As little as 10 months ago, the idea of Loblaw Cos. Ltd. buying Shoppers Drug Mart Corp. was pretty much out of the question.
No matter how much Loblaw boss Galen Weston Jr. might have wanted the pharmacy chain to add a little growth to his grocery empire, and by all accounts he has had his eye on Shoppers for a long time, he didn't have the currency. It's a strange thing to say about the scion of one of Canada's richest families, but the numbers just didn't work.
A combination of stronger shares and a willingness of banks to lend huge amounts changed that.
For too long, Loblaw shares traded at a valuation discount to Shoppers that made the math of any acquisition difficult. That finally changed when Loblaw announced its intention to create a real estate investment trust last December to hold the real estate housing the company's grocery stores.
Loblaw's price-earnings ratio jumped from 13 times earnings to more than 15, and then soared again in recent weeks to more than 17. Shoppers, meantime, was trading in the 14-15 times earnings range, down from much higher levels a few years earlier when growth was headier. Now the transaction, with synergies, could be solidly additive to earnings per share.
Such valuation advantages can be fleeting, so Mr. Weston moved fast when the opportunity arose and Shoppers opened the door to finally consummating a transaction.
The transaction and the cheers from shareholders and analysts should cement the influence of the new guard in the Weston empire, as their push for a REIT proved the catalyst.
Weston chief financial officer Richard Dufresne, a former investment banker, and Khush Dadyburjor, who runs corporate development, were among those who pushed hardest for the REIT. They were up against concern among some of the old guard inside Loblaw and its parent company, George Weston Ltd., that the REIT was simply financial engineering that would bring no real advantage for the company, according to one person familiar with the transaction.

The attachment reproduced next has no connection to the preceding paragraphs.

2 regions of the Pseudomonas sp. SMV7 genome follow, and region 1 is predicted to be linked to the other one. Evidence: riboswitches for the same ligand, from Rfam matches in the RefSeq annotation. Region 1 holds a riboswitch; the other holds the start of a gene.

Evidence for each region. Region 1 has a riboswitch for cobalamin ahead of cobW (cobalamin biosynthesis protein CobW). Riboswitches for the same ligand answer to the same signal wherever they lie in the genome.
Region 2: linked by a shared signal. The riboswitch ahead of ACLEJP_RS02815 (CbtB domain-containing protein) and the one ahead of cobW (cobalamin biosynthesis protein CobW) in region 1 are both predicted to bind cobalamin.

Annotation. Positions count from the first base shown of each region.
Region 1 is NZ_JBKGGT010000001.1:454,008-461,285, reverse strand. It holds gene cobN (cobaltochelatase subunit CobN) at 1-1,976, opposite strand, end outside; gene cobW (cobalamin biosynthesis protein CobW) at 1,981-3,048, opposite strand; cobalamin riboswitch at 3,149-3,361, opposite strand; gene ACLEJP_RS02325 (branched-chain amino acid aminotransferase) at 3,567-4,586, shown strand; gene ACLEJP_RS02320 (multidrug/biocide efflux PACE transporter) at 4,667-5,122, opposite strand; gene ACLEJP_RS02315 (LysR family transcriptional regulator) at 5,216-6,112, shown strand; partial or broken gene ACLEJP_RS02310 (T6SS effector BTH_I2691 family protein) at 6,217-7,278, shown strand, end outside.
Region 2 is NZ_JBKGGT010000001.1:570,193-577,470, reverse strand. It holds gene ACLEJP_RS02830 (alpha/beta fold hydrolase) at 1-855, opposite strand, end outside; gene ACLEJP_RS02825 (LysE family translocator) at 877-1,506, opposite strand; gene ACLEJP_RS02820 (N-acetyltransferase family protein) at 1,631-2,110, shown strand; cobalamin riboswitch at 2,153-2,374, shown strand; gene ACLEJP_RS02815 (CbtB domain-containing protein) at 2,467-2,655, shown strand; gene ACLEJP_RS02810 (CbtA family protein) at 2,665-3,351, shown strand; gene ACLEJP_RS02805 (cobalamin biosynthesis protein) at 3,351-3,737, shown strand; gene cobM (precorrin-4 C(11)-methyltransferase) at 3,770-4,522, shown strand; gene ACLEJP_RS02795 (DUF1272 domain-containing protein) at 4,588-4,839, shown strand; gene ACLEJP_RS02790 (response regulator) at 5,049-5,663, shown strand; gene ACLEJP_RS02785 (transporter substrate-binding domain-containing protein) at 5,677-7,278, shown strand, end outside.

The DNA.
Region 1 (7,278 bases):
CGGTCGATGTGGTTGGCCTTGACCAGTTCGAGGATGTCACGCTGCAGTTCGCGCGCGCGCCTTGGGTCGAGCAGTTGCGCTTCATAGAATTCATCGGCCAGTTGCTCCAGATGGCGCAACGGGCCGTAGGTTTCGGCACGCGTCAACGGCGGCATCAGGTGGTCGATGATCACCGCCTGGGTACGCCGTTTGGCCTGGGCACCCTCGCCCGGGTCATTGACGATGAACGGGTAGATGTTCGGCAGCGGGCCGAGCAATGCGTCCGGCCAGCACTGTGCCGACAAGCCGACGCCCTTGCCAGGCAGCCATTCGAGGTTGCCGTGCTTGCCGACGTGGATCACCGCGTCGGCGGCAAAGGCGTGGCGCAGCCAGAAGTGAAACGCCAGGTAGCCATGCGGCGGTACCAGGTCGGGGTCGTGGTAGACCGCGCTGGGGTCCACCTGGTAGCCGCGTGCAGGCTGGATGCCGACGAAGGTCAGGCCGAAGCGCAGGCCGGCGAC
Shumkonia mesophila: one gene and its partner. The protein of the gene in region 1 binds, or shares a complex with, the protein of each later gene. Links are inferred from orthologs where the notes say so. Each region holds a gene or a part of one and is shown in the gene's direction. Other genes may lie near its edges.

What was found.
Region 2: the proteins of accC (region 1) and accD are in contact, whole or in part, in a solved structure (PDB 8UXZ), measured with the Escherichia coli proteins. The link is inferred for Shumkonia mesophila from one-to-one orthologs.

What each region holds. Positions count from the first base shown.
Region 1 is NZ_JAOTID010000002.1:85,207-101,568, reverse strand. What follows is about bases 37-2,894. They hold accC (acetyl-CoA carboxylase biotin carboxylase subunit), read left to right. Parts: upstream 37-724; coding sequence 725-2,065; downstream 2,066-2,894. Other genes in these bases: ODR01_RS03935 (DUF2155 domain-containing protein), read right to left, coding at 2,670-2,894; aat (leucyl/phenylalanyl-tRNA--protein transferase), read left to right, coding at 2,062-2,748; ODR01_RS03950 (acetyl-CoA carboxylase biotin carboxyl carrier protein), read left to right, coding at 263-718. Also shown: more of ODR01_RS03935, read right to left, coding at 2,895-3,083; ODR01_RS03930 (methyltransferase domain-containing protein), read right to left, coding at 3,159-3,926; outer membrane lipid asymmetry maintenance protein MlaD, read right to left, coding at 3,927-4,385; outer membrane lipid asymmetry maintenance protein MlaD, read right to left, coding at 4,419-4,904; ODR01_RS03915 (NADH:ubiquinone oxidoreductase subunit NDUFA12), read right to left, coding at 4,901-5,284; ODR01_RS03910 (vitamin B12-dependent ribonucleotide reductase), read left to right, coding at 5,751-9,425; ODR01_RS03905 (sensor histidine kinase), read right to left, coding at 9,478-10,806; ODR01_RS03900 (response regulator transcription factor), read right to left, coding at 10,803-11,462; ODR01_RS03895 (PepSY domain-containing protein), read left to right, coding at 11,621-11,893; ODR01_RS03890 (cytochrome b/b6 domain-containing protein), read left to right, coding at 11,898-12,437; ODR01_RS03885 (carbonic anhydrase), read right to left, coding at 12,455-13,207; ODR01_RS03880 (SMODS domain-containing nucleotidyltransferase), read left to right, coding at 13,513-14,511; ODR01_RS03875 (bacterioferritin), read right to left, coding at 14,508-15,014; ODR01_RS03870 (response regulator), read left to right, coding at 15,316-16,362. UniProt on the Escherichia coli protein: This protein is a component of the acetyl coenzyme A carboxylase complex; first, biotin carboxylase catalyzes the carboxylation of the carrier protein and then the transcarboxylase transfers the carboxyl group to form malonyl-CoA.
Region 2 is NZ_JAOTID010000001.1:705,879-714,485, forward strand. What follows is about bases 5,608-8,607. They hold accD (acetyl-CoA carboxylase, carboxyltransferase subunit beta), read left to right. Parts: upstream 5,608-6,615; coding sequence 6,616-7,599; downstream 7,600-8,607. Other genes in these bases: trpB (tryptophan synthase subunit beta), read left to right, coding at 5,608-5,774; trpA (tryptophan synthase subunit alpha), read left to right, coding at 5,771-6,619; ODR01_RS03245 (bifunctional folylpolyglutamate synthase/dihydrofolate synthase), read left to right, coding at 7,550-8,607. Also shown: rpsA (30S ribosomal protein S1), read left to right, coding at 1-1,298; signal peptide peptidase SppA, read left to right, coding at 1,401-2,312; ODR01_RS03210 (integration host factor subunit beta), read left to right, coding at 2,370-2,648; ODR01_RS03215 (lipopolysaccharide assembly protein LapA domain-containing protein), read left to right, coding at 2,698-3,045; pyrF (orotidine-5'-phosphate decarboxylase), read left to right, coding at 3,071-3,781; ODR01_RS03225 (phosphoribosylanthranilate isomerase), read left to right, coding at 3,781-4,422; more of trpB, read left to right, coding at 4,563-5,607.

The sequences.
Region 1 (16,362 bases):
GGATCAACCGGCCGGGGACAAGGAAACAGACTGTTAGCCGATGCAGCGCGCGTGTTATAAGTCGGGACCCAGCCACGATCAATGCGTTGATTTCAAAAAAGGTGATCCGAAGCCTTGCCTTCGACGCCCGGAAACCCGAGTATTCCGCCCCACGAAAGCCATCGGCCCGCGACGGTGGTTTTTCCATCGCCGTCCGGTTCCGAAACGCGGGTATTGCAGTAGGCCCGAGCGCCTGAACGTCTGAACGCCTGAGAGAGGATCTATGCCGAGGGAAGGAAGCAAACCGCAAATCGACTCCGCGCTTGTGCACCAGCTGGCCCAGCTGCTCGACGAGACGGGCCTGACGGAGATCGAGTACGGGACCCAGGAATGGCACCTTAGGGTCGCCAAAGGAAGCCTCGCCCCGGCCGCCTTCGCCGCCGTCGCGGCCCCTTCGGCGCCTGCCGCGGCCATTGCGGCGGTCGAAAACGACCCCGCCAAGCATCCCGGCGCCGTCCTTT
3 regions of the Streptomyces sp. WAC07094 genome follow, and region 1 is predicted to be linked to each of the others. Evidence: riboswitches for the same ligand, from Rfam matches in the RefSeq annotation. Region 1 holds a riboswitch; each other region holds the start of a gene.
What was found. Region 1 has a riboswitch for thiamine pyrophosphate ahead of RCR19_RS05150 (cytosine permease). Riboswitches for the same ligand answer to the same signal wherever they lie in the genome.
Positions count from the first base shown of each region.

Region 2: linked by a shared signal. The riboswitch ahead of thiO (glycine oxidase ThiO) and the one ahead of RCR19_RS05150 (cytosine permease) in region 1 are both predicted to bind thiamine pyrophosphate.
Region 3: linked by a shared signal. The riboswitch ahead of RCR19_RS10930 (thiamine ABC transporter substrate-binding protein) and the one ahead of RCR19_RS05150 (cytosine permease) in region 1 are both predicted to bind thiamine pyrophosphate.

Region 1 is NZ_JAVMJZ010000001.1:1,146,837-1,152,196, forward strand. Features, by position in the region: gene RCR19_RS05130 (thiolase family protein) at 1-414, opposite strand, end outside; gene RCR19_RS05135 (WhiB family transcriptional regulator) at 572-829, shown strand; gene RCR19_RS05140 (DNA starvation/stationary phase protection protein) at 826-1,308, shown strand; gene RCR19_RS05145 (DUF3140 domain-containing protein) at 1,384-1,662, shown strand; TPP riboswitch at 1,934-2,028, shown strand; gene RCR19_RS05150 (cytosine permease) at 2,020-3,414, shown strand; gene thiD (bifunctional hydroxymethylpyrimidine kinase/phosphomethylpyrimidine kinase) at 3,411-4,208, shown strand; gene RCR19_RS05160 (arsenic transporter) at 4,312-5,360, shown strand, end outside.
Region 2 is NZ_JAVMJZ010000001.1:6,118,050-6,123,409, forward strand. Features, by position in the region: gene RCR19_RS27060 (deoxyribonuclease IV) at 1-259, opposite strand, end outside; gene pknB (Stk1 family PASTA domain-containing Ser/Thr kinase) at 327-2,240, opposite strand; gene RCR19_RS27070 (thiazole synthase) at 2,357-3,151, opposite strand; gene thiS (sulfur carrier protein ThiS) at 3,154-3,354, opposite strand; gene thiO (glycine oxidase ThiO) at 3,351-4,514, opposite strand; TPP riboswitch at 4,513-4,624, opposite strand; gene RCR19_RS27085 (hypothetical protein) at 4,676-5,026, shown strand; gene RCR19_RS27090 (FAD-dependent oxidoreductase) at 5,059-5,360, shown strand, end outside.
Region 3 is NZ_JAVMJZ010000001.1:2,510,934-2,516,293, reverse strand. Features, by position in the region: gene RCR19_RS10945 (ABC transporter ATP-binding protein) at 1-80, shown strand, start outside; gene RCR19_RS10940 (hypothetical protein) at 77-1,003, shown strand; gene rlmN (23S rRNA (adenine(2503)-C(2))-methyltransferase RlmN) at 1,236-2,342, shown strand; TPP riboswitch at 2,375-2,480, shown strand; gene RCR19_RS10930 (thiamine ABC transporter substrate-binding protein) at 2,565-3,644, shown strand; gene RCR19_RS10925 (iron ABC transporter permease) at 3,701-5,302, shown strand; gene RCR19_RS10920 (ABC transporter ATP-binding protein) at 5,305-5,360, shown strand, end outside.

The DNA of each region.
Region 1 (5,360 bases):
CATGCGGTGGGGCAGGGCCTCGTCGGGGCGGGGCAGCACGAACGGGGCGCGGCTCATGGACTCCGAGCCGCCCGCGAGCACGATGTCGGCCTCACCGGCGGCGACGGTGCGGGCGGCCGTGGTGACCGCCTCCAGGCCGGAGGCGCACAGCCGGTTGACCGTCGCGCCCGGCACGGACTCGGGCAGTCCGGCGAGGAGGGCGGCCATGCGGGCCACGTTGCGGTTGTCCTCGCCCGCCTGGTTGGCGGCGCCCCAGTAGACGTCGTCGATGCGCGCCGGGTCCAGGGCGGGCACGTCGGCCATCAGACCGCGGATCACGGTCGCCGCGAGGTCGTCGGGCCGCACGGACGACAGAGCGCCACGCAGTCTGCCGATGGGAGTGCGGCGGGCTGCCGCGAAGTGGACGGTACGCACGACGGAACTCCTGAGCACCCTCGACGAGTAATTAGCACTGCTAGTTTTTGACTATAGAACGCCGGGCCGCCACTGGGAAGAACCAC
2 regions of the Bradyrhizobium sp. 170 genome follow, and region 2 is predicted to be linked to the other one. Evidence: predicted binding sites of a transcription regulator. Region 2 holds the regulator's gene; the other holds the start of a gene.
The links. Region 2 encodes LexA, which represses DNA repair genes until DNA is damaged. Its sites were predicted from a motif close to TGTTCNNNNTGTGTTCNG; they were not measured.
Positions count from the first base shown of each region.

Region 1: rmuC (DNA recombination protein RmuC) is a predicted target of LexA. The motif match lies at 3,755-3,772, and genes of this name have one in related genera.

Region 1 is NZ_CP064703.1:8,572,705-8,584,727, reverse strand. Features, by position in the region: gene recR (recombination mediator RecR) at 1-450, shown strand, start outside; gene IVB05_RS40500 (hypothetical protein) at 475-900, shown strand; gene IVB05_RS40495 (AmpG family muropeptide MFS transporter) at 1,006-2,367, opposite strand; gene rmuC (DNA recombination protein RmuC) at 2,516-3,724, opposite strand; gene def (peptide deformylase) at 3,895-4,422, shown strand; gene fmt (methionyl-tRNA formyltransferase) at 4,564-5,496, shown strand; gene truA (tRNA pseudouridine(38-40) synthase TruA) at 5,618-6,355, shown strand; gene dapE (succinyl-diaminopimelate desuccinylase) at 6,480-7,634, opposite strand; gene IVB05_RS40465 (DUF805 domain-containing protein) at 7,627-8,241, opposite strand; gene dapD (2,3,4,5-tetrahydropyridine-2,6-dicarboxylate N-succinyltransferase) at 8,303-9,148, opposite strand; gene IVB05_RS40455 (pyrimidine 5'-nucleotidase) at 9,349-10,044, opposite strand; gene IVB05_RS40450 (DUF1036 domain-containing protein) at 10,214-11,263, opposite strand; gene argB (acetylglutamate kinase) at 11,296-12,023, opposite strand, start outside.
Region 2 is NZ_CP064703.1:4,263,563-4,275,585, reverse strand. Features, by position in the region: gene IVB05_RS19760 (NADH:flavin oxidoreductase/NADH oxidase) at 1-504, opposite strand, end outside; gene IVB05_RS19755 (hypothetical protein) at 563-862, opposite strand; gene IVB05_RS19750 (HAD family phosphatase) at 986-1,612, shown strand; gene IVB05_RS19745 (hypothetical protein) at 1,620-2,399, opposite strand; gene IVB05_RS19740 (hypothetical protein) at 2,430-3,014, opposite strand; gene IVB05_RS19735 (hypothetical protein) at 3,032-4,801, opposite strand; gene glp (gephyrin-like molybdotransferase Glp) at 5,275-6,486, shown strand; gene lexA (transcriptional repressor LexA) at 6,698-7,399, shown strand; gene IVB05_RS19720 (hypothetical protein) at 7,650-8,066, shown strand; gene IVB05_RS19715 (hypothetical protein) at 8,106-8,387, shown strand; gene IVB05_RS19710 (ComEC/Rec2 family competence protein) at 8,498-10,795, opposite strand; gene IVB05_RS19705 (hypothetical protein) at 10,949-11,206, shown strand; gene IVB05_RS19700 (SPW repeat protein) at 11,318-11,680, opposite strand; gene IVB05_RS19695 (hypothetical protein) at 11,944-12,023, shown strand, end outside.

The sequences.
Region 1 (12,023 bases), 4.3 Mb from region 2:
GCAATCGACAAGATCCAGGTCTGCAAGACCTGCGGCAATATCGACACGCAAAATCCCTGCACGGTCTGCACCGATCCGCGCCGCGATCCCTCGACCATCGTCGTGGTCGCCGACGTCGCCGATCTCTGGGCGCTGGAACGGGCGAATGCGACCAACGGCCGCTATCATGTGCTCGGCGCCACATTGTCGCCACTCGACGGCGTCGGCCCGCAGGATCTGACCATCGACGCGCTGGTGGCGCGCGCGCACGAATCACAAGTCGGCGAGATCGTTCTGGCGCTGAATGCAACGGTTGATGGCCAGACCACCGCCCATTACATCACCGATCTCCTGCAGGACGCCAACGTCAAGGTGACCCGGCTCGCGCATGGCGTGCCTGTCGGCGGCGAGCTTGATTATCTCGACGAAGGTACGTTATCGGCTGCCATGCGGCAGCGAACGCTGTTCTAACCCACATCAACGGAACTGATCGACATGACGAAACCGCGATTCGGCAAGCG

Loblaw's ability to finally buy one of the most coveted assets in Canadian retailing should end any doubts about the REIT, and put the deal makers firmly in charge. (That assumes of course, that the Shoppers transaction does not turn out to be a bust.)
Loblaw's stronger share price is only part of the equation, however. The willingness of banks to take on more risk and lend huge amounts at one time has reached new heights in the latest stage of Canada's retail wars.
Bank of America Merrill Lynch is underwriting, on its own, a $5.1-billion debt package.
That would likely be the biggest solo debt underwriting in Canadian history, had Bank of Nova Scotiabank not done an even bigger one mere weeks ago when its client, Empire Co., agreed to buy the Canadian operations of Safeway. Scotiabank agreed to lend the entire purchase price, $5.8-billion, plus any petty cash Empire might need to cover fees and other costs.
Even with solid customers like Empire and Loblaw, writing a cheque that big is taking on a lot of risk. But for a client that needs to move fast – and in secrecy – avoiding the process of syndicating out the loans to other banks is key. The more banks that are in the loop, the bigger the chances that word gets out and other bidders get in the act.
Now that Loblaw has a transaction sewn up, with a $300-million break fee, analysts at BMO Nesbitt Burns rate the chances of Mr. Weston being trumped by a higher bidder as unlikely.
Mr. Weston's early years at the helm of Loblaw were marred by persistent problems at the company. It could not get fresh food on the shelves on time.
With the creation of the REIT, then Shoppers, he is proving he can move fast enough to get things done when the deals are ripe.
(Boyd Erman is a Globe and Mail Capital Markets Reporter & Streetwise Columnist.)
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